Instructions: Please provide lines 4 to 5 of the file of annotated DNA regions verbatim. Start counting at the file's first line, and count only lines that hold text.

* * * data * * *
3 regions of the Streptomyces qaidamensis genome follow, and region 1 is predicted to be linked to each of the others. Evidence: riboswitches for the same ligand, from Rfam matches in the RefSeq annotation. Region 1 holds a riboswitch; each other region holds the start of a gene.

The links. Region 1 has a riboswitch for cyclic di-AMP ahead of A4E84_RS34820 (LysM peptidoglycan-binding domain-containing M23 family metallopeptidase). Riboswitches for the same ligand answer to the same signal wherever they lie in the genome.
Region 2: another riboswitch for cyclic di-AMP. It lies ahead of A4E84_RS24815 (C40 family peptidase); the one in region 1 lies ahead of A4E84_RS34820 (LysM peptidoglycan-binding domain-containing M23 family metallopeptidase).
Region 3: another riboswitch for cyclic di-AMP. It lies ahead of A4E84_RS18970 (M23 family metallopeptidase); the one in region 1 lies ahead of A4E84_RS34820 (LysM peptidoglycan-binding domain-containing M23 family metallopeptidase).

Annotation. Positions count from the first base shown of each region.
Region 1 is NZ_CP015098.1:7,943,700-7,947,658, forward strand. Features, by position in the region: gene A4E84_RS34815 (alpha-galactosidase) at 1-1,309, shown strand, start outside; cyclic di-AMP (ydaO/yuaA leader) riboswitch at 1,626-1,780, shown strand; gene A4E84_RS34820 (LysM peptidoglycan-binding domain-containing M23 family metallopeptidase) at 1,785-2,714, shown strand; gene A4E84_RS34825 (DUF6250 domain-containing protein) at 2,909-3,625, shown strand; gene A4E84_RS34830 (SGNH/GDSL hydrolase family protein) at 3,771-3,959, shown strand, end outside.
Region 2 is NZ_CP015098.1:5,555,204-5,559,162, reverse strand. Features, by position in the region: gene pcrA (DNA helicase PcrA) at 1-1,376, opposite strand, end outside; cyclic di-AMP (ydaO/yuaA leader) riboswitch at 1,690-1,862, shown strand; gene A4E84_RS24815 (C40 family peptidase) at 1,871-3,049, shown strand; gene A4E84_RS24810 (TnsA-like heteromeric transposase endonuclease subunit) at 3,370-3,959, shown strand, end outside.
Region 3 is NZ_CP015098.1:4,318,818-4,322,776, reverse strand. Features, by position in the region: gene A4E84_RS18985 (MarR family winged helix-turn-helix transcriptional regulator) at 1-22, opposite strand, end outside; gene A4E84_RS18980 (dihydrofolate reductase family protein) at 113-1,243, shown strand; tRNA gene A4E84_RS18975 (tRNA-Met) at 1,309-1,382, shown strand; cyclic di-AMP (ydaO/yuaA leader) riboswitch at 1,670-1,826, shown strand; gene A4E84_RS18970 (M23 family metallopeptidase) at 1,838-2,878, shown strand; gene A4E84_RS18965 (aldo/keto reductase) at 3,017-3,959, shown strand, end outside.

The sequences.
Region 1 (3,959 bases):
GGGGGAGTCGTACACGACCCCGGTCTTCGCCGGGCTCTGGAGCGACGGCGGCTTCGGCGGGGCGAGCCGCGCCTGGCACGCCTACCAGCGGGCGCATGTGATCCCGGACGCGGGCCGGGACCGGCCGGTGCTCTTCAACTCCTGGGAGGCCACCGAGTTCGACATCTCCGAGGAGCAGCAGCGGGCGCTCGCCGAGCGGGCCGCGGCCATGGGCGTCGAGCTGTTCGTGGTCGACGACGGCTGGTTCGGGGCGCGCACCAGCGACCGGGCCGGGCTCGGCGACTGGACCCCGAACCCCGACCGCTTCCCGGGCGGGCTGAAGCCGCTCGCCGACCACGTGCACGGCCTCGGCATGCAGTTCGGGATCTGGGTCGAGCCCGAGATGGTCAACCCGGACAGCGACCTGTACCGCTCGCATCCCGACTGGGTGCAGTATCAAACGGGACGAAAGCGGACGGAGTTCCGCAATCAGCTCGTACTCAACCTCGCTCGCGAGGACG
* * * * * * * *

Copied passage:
Region 3: another riboswitch for cyclic di-AMP. It lies ahead of A4E84_RS18970 (M23 family metallopeptidase); the one in region 1 lies ahead of A4E84_RS34820 (LysM peptidoglycan-binding domain-containing M23 family metallopeptidase).

Annotation. Positions count from the first base shown of each region.